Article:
Being Honest About What is Broken


Several Sundays ago, I heard a sermon that struck something inside me. The thoughts it brought up keep repeating over and over in my mind, and you know me. When that happens, it’s a large clue that whatever I am thinking needs saying. As it stands, it has taken me a while to get to the “saying it” point, as is evidenced by the fact that I am posting this several weeks on.

In the ancient Israel of the prophet Nehemiah’s time, Jerusalem was conquered, razed, the Temple destroyed, and the Israelites taken off into slavery. After decades in Babylon, some of them were then allowed to return to Jerusalem. However, the walls of the city remained broken down and destroyed for a long time. As the pastor giving the sermon analyzed, broken-down walls meant disgrace, defeat, and judgement, a lack of protection, and were a constant reminder of when everything went horribly wrong. In Nehemiah’s time, according to the pastor, the surrounding countries had “no respect for God or His people” and come against and conquered them because God’s people did not live up to His requirements, had set aside their faith, and ignored His messengers (2 Chronicles 36). The Israelites lived in exile for decades before being allowed to return home to rebuild their city and their Temple.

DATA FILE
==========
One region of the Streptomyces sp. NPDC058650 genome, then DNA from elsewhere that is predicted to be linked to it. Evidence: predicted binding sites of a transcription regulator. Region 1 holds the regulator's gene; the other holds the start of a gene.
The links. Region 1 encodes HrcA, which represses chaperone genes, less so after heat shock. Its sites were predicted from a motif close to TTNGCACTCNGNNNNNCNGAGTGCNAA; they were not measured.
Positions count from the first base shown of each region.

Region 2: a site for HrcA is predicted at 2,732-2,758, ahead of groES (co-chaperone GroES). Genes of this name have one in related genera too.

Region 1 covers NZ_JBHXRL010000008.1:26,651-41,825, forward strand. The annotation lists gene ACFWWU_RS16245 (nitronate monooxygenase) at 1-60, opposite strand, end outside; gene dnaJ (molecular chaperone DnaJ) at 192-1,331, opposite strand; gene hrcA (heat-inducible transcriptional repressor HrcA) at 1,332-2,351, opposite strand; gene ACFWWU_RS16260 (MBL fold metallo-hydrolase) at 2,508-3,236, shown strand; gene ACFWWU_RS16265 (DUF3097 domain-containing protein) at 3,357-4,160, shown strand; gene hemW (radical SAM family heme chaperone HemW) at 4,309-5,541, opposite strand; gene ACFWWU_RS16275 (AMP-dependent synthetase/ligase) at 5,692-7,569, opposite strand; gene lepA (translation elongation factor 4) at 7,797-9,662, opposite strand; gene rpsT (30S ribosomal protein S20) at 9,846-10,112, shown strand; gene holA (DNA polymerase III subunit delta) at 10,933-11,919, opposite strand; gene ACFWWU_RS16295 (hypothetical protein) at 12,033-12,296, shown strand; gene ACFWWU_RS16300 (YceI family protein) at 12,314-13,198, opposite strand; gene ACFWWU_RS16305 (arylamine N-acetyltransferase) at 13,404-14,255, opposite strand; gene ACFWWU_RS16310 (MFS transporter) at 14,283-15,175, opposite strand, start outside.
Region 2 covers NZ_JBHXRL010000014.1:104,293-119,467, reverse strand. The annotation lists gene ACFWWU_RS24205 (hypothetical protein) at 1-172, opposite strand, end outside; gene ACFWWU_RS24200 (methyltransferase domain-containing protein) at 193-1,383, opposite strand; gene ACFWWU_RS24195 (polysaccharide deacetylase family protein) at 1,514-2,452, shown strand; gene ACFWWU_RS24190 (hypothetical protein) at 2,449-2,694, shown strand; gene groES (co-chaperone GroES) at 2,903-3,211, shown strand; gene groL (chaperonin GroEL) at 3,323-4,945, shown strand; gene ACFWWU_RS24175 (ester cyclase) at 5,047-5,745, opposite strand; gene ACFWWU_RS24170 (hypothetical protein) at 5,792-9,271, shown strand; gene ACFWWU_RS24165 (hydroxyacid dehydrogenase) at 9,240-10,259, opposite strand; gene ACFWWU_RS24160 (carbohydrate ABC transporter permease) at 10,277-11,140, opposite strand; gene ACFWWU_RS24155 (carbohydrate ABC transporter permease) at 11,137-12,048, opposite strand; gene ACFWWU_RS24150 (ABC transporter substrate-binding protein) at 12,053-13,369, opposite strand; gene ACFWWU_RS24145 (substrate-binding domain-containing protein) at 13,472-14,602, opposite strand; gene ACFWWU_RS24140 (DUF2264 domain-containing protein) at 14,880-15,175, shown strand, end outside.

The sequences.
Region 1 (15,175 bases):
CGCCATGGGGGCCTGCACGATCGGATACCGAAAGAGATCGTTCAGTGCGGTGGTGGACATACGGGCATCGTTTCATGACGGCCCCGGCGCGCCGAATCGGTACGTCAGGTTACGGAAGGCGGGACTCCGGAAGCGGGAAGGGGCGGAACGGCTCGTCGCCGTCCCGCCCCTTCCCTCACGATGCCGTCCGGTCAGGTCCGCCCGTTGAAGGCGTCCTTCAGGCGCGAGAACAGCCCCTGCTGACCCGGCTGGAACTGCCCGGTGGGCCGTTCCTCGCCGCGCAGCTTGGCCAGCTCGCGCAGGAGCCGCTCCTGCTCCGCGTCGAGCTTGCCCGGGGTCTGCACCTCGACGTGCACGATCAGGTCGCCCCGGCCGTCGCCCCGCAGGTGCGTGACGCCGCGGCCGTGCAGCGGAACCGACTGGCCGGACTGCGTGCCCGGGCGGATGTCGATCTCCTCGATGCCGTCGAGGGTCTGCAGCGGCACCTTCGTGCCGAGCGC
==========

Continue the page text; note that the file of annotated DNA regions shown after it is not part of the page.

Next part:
That idea about the countries surrounding Israel having no respect for God or His people stuck with me, or, more accurately, a reason behind it stuck with me. In our current day in 2019, what I have seen, heard, and what has coalesced in realization is that people outside of Christianity often have no respect or love for God or His people because His people have no love or respect for those outside. And that thought was a gut-strike, keeping itself on repeat in my mind throughout the remainder of the service.